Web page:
Stress and anxiety entail healthy and beneficial diet

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Sandhya Govind

Sandhya Govind
Auckland, November 27, 2021

Food has been used for centuries across various cultures to not only achieve good health and wellbeing and prevent disease, but to also relieve symptoms such as inflammation that can cause physical and mental stress. Stress causes the body’s natural balance to be disturbed and this can be improved to a large extent by eating the right foods.

This is a continuation of my previous article that provided nutritional guidelines to help reduce the impact that stress has on our mind and our bodies as well as prepare us for any future stress. Given below are some more types of food that are beneficial during periods of stress and anxiety, and some that can make the stress worse, and should therefore be avoided.

Vitamin C – rich foods

Vitamin C, also known as ascorbic acid, is an antioxidant that can help reduce anxiety levels, regulate heart rate and blood pressure. Thus, daily intake of foods containing Vitamin C can help combat stress.

Good sources of Vitamin C include: a) Citrus fruits (oranges, lemons) b) Peppers c) Strawberries d) Blackcurrants e) Broccoli f) Brussels sprouts g) Potatoes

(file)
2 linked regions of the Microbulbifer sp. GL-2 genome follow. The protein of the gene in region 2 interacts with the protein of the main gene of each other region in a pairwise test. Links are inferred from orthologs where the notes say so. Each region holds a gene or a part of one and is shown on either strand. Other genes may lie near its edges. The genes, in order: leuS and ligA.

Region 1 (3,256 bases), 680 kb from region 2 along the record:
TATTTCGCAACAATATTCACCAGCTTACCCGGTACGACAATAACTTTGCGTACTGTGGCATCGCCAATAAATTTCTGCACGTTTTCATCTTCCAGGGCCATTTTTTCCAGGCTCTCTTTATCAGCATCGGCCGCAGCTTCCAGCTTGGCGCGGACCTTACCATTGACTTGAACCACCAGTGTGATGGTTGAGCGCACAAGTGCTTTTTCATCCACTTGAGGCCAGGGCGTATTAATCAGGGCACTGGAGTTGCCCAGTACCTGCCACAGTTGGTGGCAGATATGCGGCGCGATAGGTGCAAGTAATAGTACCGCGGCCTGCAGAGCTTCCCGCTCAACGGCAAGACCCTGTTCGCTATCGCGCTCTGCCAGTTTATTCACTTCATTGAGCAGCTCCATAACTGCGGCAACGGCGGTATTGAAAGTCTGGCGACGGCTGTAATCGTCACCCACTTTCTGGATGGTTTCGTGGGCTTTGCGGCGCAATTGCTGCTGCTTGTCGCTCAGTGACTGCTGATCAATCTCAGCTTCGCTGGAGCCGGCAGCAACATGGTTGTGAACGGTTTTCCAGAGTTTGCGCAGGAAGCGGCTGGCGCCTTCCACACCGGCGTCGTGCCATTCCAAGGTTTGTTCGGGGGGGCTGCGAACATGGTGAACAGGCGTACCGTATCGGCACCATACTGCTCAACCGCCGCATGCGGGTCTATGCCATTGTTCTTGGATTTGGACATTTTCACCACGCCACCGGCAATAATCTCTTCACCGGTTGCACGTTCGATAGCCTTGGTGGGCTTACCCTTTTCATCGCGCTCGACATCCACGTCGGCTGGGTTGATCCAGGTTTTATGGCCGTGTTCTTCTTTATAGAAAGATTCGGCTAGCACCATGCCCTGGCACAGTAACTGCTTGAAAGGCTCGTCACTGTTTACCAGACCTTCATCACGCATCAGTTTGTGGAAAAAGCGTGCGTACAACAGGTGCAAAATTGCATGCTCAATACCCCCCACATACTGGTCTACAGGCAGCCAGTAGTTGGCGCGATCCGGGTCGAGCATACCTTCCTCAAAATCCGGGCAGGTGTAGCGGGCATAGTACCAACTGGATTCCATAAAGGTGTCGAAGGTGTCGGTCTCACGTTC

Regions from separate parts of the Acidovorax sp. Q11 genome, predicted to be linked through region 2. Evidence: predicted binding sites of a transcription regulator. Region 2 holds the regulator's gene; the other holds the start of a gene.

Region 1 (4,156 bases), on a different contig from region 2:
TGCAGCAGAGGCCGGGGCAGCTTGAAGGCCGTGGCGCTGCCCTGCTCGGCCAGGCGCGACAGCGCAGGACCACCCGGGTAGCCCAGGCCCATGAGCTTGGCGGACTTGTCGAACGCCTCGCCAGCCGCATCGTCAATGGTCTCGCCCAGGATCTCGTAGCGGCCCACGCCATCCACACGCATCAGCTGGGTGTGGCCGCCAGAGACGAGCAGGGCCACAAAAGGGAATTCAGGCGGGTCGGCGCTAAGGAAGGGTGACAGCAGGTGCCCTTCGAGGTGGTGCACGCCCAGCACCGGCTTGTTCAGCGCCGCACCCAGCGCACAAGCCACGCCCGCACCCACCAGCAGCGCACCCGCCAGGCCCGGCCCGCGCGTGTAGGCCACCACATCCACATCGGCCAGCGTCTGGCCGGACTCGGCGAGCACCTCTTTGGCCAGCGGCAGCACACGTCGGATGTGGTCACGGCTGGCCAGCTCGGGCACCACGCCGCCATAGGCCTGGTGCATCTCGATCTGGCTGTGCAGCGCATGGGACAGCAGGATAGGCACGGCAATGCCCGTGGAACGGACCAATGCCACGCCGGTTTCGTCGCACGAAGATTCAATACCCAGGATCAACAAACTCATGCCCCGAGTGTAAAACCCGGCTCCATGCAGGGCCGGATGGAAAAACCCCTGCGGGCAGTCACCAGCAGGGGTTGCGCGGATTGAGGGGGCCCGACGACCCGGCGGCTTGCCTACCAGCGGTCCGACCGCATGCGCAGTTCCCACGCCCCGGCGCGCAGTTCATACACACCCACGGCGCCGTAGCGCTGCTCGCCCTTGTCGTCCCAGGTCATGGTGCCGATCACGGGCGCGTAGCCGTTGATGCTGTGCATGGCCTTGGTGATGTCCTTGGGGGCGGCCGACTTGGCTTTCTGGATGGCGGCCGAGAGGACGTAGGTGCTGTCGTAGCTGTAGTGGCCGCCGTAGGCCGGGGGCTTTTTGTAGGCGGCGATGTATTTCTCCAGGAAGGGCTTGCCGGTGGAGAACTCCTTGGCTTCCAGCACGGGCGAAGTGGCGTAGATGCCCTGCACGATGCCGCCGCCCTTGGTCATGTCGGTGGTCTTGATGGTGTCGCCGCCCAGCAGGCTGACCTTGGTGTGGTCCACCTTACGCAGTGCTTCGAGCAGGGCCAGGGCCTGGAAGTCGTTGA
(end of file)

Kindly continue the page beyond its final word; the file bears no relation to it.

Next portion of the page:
High-protein foods

Protein is another important nutrient that can help with stress and anxiety. One of the many functions of protein is to provide the body with the essential amino acid called tyrosine which is broken down in the body to produce the neurotransmitter dopamine. Dopamine plays an important role in regulating mood, improving cognitive function and motivation, and creating a positive frame of mind. Tyrosine is found in protein-rich foods such as: a) Fish (salmon, mackerel, sardines) b) Unprocessed New Zealand grass fed cattle c) Chicken d) Turkey e) Eggs f) Low-fat milk and milk products g) Nuts (almonds & walnuts).

Tryptophan is another essential amino acid that helps in the production of the hormones serotonin (a mood stabilizer) and melatonin (helps regulate sleep patterns). As tryptophan cannot be produced by the human body, it must be obtained through the diet, primarily from animal or plant – based protein sources such as: a) Milk b) Canned Tuna c) Turkey and Chicken d) Oats e) Cheese f) Nuts and Seeds (almonds, pistachios, cashews, walnuts, pumpkin seeds, sunflower seeds, flax seeds, sesame seeds, chia seeds) g) Tofu and soy products

Chocolate and bananas are also good sources of tryptophan.

Complex Carbohydrates